How time flies! It seems only yesterday that PCT held its first ever conservation event and now we have successfully completed our fourth conservation season. In fact it was 23 October 2014 that saw us take our first tentative steps along our conservation road map and what a great amount has been achieved since. During the past season, virtually without exception, all tasks have been very well attended and our volunteers have contributed over 2700 hours to the project – based on a 40 hour week and including time for holidays, that’s nearly a year and a half’s work by a full time worker. Put another way, it equates to around £40K in monetary terms over a six month period – I hope the Forestry Commission appreciate how much we’ve saved them in times of austerity!
Our conservation season did have a sting in the tail with snow creating chaos across the Forest on the first day of meteorological spring (1 March), resulting in the cancellation of our penultimate task. However, we don’t see these conditions very often and it does create a completely different landscape. Hopefully there will be no need to cancel any further tasks but please check the Events Diary on the morning of a task you are booked onto – if it is not marked “CANCELLED” it will still be on.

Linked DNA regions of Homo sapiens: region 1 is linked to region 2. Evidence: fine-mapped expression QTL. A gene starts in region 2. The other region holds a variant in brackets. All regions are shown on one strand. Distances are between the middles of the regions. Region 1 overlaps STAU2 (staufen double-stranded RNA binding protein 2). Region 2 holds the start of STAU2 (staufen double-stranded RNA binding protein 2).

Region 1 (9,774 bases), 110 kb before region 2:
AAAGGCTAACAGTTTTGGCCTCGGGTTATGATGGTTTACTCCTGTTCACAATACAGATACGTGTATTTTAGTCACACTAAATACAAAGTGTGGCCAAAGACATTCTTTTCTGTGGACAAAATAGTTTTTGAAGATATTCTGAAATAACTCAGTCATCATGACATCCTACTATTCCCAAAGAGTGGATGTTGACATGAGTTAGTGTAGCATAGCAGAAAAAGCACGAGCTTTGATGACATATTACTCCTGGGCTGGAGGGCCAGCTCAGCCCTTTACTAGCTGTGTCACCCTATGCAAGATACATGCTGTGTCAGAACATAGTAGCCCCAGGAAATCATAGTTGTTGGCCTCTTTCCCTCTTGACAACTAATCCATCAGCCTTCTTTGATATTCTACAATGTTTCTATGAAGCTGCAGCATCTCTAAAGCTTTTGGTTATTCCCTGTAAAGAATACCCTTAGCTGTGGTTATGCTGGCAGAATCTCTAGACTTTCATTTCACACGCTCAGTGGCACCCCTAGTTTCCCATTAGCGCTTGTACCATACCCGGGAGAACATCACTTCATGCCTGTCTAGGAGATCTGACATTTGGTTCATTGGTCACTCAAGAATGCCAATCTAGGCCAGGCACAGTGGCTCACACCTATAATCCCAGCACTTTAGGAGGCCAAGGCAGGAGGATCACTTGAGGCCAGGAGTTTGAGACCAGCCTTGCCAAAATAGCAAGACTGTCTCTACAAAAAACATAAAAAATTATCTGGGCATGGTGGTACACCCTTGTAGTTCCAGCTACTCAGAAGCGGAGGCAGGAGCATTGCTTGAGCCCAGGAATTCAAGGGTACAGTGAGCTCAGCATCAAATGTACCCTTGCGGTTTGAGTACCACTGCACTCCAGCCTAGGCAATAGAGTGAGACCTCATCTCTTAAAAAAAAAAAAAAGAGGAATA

The Forestry Commission have also been active in Pondhead during the past month. Their contractors have been busy replacing the deer fence at the north of the inclosure that runs parallel with the Beaulieu Road. This has been quite a challenge for them as their work area was completely overgrown but, hopefully, it will improve deer control in the medium/longer term as the old fence line was inadequate for purpose. As a result of this work, there will only be one gate at the Beaulieu Road entrance rather than the two that were there previously.
As mentioned in our previous post, from 9 March onwards we will be concentrating on charcoal production, weather permitting. We currently have a team of 10 “wood colliers” who operate on a rota basis running our retort kiln. It’s a two person job that takes around 9 hours or just under and if anyone else would like to join the team, just let us know and we’ll train you up – it’s not difficult. These “burn” days will always be advertised in the Events Diary so just turn up if you want to spend a few hours out helping the colliers. Emptying and bagging days will also be advertised in the Events Diary and on these days there will be a need for 5 volunteers and you will be able to book onto these tasks that generally finish around 1 pm. It’s the income from these activities that pays for everything else so please help if you can. Thanks.